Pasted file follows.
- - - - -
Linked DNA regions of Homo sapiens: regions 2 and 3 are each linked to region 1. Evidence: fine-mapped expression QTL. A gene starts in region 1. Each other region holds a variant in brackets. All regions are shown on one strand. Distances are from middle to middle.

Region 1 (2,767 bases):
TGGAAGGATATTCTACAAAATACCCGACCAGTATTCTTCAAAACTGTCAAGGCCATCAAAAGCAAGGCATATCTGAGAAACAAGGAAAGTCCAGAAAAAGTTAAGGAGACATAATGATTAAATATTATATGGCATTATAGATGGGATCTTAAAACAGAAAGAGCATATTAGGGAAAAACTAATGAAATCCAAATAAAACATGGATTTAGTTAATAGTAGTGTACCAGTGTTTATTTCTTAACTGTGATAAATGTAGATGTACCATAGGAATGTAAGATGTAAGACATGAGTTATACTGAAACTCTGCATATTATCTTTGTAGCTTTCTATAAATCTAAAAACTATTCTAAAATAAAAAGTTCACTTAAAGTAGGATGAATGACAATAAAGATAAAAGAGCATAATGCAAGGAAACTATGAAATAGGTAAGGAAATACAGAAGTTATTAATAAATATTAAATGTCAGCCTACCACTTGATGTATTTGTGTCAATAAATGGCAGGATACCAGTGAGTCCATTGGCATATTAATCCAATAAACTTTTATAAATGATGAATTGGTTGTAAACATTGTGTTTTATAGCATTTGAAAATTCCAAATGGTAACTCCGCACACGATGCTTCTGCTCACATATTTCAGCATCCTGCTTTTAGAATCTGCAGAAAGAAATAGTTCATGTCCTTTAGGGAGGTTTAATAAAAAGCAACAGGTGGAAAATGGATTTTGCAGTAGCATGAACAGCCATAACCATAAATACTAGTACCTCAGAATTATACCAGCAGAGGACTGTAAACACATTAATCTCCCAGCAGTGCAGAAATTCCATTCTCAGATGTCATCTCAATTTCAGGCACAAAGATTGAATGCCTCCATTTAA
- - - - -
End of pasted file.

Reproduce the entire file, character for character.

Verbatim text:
Linked DNA regions of Homo sapiens: regions 2 and 3 are each linked to region 1. Evidence: fine-mapped expression QTL. A gene starts in region 1. Each other region holds a variant in brackets. All regions are shown on one strand. Distances are from middle to middle.

Region 1 (2,767 bases):
TGGAAGGATATTCTACAAAATACCCGACCAGTATTCTTCAAAACTGTCAAGGCCATCAAAAGCAAGGCATATCTGAGAAACAAGGAAAGTCCAGAAAAAGTTAAGGAGACATAATGATTAAATATTATATGGCATTATAGATGGGATCTTAAAACAGAAAGAGCATATTAGGGAAAAACTAATGAAATCCAAATAAAACATGGATTTAGTTAATAGTAGTGTACCAGTGTTTATTTCTTAACTGTGATAAATGTAGATGTACCATAGGAATGTAAGATGTAAGACATGAGTTATACTGAAACTCTGCATATTATCTTTGTAGCTTTCTATAAATCTAAAAACTATTCTAAAATAAAAAGTTCACTTAAAGTAGGATGAATGACAATAAAGATAAAAGAGCATAATGCAAGGAAACTATGAAATAGGTAAGGAAATACAGAAGTTATTAATAAATATTAAATGTCAGCCTACCACTTGATGTATTTGTGTCAATAAATGGCAGGATACCAGTGAGTCCATTGGCATATTAATCCAATAAACTTTTATAAATGATGAATTGGTTGTAAACATTGTGTTTTATAGCATTTGAAAATTCCAAATGGTAACTCCGCACACGATGCTTCTGCTCACATATTTCAGCATCCTGCTTTTAGAATCTGCAGAAAGAAATAGTTCATGTCCTTTAGGGAGGTTTAATAAAAAGCAACAGGTGGAAAATGGATTTTGCAGTAGCATGAACAGCCATAACCATAAATACTAGTACCTCAGAATTATACCAGCAGAGGACTGTAAACACATTAATCTCCCAGCAGTGCAGAAATTCCATTCTCAGATGTCATCTCAATTTCAGGCACAAAGATTGAATGCCTCCATTTAA